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Teach for tomorrow: Concordia's Winterfest 2020 kicks off January 24

The annual pedagogical panel-discussion series is open to all Concordia faculty
December 11, 2019
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By John Bentley

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John Bentley is senior instructional developer at Concordia’s Centre for Teaching and Learning.

For the eighth consecutive year, Concordia’s Centre for Teaching and Learning (CTL) is hosting Winterfest. The eight-part panel-discussion series is designed to assist faculty with knowledge and resources to improve their teaching practice.

This year’s theme, Leadership and Learning: Ready, Steady, Teach for Tomorrow, delves into innovation in academia. It runs from January 24 to February 14.

Participants will hear from faculty who have reflected on opportunities, strategies and methods of innovating and who have put them into practice. They’ll also hear from those who’ve contributed to furthering the development of teaching and pedagogy in their departments and faculties.

Winterfest organizers recognize that Concordia faculty assume considerable responsibility in helping students embrace a path of intellectual growth and personal transformation.

While traditional approaches to the classroom centre on academic rigour, next-generation higher education learning welcomes opportunities for effective development and immersive experiential learning. Winterfest 2020 aims to help support these efforts.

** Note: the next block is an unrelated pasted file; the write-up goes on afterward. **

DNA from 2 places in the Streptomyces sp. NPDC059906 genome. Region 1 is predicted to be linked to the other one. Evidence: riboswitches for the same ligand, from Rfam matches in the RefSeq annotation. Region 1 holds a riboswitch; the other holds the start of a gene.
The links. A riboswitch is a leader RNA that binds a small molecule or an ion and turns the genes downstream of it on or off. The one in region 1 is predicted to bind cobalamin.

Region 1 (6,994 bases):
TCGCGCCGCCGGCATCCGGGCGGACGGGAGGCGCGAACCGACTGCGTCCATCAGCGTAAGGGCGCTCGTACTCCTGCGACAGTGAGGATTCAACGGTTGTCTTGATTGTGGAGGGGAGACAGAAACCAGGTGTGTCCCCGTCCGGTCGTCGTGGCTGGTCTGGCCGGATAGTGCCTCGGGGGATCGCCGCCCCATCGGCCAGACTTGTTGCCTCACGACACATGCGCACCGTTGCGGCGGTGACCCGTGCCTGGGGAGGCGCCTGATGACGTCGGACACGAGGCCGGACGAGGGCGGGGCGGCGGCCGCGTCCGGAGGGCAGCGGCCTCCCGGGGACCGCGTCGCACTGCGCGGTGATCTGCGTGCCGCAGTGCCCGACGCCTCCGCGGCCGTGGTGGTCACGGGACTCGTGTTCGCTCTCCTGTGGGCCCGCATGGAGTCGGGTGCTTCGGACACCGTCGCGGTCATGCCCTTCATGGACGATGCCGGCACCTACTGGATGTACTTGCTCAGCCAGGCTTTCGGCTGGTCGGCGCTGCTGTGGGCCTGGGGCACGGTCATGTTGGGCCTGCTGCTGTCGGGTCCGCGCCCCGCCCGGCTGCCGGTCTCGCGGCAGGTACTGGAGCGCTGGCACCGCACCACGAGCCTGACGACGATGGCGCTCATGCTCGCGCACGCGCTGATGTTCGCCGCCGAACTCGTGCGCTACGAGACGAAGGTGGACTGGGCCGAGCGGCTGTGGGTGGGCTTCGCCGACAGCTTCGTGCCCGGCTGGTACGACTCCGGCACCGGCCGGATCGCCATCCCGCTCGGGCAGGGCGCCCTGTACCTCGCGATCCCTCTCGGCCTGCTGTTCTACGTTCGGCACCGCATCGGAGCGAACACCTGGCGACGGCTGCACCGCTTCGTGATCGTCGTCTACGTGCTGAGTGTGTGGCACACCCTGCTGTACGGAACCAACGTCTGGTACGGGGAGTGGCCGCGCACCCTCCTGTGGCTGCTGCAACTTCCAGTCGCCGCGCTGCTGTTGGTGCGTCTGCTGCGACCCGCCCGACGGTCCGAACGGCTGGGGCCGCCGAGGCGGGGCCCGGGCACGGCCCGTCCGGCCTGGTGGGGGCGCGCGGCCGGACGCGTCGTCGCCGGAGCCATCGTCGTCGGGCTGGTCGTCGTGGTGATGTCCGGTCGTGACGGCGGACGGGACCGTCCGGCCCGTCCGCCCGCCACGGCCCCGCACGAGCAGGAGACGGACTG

Topics on this year’s program range from sharing innovative pedagogies across disciplines to decolonizing teaching.

‘Being innovative is about finding solutions’

Winterfest panelists include Linda Dyer, professor in the Department of Management, and Lorraine Oades, vice-president of professional development at CUPFA​ and part-time faculty member in the Department of Studio Arts.

“In part, being innovative is about finding solutions. It is so important to create a rich learning environment that helps students build durable skills that they can use and develop throughout their lifetime,” Oades says.

“It’s also about staying relevant. Knowledge doesn’t stand still. It can take a considerable amount of time and energy just to keep up to date when teaching. And, that’s where the CTL comes in. They don’t provide one-size-fits-all answers. They work with faculty by suggesting useful techniques and through listening and dialogue.”

While the idea of getting started can be daunting, Dyer encourages faculty to start with baby steps. “Try an innovative technique on a small scale — just in one class perhaps. Let students know that this is new for you,” she says.

“If the innovation works, great! You can go bigger later in the term or the following year. If it doesn’t work, no great problem, it was only one week. I’ve found that students are kind and appreciative that you are willing to innovate.”


Register for
Winterfest 2020, which runs from January 24 to February 14, to learn best practices in bringing innovation to the practice of teaching.

Learn more about the Centre for Teaching and Learning, its services and resources available throughout the year.

 



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